A Quarterly Journal
Jeffrey Woodward, Founder & Owner
Ray Rasmussen, General Editor

Volume 13, Number 3, September 2019

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Doris Lynch
Bloomington, Indiana, USA

Post Office Beneficence

Kivalina, Alaska

Entering the Alaskan post office located in Abigail Swan’s living room, I greet the village ladies, who sit cross-legged on the floor sewing mukluks. The room’s warmth surrounds us, and Kristen, my toddler, wakes and pushes her head out from inside my parka. I stoop so the ladies can coo to her in Iñupiaq. We share news about the weather and animal sightings—Enok spotted a musk ox on the island this morning. Too bad the channel is not frozen hard yet. That moment, Ethel’s sons return from hunting and head to a side room for butchering.

At the desk where Ethel conducts official business, I ask about our mail. “None today,” she says sorrowfully. “Blizzard winds near Kotzebue.” She asks me how to spell the name of the state I come from. “P-e-n-n-s-y-l-v-a-n-i-a,” she repeats. “Nice long name—just like Iñupiaq ones.”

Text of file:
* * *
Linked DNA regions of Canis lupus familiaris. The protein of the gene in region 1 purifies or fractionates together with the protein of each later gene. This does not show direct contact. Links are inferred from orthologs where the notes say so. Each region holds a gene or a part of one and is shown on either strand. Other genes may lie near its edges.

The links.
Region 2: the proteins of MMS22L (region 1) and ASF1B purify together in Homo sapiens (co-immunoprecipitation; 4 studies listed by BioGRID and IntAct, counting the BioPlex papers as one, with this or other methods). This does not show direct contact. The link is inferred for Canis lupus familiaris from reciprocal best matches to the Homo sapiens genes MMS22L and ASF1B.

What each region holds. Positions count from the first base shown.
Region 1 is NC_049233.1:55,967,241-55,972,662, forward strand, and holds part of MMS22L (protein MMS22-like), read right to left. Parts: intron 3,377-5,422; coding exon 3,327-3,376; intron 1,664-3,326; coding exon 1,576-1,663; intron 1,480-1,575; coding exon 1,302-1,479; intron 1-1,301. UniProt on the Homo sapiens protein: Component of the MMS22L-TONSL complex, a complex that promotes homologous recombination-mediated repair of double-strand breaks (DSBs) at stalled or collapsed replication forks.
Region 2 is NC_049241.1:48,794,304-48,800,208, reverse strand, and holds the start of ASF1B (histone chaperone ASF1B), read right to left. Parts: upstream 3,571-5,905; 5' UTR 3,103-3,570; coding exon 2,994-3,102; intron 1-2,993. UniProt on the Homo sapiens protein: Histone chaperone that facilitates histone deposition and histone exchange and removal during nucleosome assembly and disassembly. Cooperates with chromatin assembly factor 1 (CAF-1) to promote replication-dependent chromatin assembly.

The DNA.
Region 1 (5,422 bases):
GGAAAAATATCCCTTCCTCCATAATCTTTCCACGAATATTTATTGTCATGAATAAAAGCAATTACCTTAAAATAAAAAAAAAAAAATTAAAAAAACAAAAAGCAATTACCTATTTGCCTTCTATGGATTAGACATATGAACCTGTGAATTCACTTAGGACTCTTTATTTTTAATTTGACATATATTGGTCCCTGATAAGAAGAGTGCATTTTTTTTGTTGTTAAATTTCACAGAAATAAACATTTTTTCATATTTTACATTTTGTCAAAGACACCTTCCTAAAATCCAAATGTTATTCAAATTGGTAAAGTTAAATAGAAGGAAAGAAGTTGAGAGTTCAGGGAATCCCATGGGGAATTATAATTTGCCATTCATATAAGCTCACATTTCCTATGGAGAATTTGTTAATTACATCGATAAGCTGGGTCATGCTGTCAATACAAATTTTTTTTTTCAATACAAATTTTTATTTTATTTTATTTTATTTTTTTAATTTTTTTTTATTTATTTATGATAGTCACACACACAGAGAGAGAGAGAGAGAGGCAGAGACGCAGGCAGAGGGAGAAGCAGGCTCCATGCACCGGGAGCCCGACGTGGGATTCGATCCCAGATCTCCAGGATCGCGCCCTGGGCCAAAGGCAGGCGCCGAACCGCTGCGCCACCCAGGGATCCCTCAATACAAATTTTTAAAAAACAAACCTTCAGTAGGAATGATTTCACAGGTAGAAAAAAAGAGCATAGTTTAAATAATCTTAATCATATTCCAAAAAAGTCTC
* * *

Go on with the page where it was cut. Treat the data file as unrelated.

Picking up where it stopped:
Wishing her good afternoon, I head to the storm porch and wait for Kristen to dive inside my parka again. As I yank open the heavy outside door, Enok catches up to me.

Aaka says to give you this.” Inside an old pillowcase, I find half a caribou leg.

“Enok, no, way too big a gift.”

“She won’t take it back. Can I carry it home for you?”

“I have the sled.” Gently, Enok takes the caribou piece and ties it to the sledge’s driftwood base. Avoiding snowy mounds of sled dogs, I head home, savoring the thought of fresh caribou stew for dinner.

the clanging
of husky chains
dog constellation rises

Note: In the the Iñupiaq language, mukluks are boots made from caribou fur and aaka means mother.